Animator Ed Benedict died in his sleep August 28 at age 94. He is perhaps best known for his work with Hanna-Barbera, although he had worked with many studios over the years.
Benedict's career began at Disney in 1930, although he would not remain there. For much of the Thirties he would work at Universal on Walter Lantz's Oswald shorts, with brief interludes at the Charles Mintz Studio and his own Benedict-Brewer studio (formed with Jerry Brewer). He returned to Disney in the Forties, working as a layout artist on educational and industrial films. He was credited with layout on "Make Mine Music," the Disney short which won the 1946 Cannes Film Festival award for Best Animation Design.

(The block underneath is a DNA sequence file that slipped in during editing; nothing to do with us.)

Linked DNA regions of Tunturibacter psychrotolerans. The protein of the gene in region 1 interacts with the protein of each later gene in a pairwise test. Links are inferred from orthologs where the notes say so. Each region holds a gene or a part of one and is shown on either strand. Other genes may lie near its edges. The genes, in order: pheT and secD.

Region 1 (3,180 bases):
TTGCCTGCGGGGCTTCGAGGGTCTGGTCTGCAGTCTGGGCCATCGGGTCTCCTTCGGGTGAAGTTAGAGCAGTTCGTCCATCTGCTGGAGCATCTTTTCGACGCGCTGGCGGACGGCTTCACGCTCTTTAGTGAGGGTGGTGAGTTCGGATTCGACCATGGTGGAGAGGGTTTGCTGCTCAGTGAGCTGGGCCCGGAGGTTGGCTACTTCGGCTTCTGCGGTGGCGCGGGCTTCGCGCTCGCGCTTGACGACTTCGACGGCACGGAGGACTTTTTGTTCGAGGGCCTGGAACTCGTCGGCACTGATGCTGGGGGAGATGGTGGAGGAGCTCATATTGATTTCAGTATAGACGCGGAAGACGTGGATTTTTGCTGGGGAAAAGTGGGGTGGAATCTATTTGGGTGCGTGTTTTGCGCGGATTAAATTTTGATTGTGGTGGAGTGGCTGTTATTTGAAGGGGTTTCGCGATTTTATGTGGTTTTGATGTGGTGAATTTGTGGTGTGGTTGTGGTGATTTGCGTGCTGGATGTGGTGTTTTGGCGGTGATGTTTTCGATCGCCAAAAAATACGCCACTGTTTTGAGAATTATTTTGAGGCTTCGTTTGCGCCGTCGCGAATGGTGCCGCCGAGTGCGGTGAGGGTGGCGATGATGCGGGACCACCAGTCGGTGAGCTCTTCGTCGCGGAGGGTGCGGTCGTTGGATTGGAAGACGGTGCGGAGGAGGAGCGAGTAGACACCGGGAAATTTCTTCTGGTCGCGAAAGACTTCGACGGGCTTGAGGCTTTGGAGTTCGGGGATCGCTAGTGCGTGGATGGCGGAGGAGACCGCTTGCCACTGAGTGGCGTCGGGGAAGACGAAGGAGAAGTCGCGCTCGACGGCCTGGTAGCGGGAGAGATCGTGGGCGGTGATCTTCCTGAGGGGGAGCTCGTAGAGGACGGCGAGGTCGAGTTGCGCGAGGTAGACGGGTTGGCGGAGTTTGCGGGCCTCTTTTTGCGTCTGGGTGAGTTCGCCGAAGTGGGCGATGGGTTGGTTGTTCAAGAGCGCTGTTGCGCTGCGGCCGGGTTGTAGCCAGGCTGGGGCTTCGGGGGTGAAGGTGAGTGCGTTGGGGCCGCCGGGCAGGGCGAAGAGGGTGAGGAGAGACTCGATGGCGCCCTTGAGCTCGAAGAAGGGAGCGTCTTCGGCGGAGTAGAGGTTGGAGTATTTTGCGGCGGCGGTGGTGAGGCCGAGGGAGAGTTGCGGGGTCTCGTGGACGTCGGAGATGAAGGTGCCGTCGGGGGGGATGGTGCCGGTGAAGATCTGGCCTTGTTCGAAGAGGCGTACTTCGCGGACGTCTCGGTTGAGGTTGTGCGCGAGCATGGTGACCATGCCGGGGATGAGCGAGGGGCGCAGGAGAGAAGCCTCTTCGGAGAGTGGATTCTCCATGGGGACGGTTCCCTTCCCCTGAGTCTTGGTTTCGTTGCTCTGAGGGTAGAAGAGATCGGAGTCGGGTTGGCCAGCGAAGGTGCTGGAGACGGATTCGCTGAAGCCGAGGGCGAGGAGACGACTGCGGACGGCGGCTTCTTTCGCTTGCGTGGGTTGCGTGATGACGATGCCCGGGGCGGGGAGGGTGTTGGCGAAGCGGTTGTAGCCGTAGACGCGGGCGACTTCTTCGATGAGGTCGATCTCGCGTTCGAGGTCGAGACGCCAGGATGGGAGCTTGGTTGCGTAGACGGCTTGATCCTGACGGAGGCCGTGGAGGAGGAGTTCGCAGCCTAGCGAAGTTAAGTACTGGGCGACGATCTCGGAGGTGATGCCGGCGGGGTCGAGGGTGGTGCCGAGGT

Perhaps the most illustrious part of Benedict's career occurred when he moved to MGM in 1952. There worked with animation legend Tex Avery on several shorts featuring Droopy. He continued to work on the Droopy shorts even after Avery left MGM. When former MGM animators William Hanna and Joe Barbera formed their own studio, he joined them. He designed the first characters for Hanna-Barbera (Ruff and Reddy of The Ruff and Reddy Show, as well as such iconic characters as Yogi Bear, Huckleberry Hound, Quick Draw McGraw, and the characters from The Flintstones.
Benedict was a talented animator who had a huge impact on American pop culture. Never mind Tom and Jerry, for me the best MGM cartoons were those featuring Droopy, many of which Benedict worked on. And while I don't think the quality of the Hanna-Barbera cartoons can quite compare with the work done at MGM and Disney, he did design many iconic characters in American animation. Indeed, he was the layout artists on one of my favourite animated series from the Seventies, Hong Kong Phooey. While I am saddened by his death, I think it can be said that he had a long and very successful life.